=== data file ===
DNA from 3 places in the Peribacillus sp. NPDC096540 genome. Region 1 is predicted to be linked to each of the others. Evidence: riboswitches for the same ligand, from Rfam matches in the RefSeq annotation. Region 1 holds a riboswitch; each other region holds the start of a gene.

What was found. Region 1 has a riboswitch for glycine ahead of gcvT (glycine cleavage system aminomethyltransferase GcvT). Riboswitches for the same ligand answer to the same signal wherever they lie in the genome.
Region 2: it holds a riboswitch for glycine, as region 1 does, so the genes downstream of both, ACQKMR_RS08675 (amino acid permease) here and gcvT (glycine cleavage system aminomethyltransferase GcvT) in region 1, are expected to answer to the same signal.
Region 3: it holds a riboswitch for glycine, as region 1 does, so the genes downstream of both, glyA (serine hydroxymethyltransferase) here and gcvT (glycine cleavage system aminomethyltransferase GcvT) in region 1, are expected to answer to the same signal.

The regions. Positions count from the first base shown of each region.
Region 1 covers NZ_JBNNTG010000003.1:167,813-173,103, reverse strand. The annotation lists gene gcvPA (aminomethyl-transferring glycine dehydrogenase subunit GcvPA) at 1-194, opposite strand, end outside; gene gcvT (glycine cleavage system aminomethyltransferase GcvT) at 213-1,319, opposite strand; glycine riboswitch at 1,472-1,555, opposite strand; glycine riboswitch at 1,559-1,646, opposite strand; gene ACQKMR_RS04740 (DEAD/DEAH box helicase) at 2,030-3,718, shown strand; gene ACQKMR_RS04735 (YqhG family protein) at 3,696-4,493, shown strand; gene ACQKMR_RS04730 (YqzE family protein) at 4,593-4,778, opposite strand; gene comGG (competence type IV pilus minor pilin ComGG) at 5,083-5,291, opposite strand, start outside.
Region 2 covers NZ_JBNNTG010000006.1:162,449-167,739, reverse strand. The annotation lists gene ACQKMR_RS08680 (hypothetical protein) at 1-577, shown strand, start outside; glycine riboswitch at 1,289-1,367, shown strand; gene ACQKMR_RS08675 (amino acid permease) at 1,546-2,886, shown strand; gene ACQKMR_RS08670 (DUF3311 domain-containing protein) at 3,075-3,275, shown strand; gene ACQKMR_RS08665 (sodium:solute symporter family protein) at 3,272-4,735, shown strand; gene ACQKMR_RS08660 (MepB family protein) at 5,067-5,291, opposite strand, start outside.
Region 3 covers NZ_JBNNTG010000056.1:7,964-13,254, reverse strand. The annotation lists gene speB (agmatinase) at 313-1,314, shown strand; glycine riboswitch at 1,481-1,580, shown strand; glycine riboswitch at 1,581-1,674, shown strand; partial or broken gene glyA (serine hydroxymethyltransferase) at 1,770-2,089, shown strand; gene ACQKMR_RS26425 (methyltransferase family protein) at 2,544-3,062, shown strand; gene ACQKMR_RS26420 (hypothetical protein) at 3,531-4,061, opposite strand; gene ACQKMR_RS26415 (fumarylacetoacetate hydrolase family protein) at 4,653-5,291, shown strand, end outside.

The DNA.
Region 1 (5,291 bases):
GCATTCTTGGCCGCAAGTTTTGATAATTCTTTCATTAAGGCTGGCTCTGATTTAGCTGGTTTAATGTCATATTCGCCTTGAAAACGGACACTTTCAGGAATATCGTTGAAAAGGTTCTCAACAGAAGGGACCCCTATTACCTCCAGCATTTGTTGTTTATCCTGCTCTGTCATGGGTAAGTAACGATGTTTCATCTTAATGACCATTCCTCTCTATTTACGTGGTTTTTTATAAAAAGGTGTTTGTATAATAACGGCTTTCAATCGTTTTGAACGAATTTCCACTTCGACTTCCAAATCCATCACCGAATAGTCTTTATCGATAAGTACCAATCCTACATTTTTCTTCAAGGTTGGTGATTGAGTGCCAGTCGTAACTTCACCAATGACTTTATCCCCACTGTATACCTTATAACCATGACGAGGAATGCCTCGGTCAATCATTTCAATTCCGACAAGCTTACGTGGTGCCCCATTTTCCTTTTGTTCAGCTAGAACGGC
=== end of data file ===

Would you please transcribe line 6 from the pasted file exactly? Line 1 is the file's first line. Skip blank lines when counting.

Region 1 covers NZ_JBNNTG010000003.1:167,813-173,103, reverse strand. The annotation lists gene gcvPA (aminomethyl-transferring glycine dehydrogenase subunit GcvPA) at 1-194, opposite strand, end outside; gene gcvT (glycine cleavage system aminomethyltransferase GcvT) at 213-1,319, opposite strand; glycine riboswitch at 1,472-1,555, opposite strand; glycine riboswitch at 1,559-1,646, opposite strand; gene ACQKMR_RS04740 (DEAD/DEAH box helicase) at 2,030-3,718, shown strand; gene ACQKMR_RS04735 (YqhG family protein) at 3,696-4,493, shown strand; gene ACQKMR_RS04730 (YqzE family protein) at 4,593-4,778, opposite strand; gene comGG (competence type IV pilus minor pilin ComGG) at 5,083-5,291, opposite strand, start outside.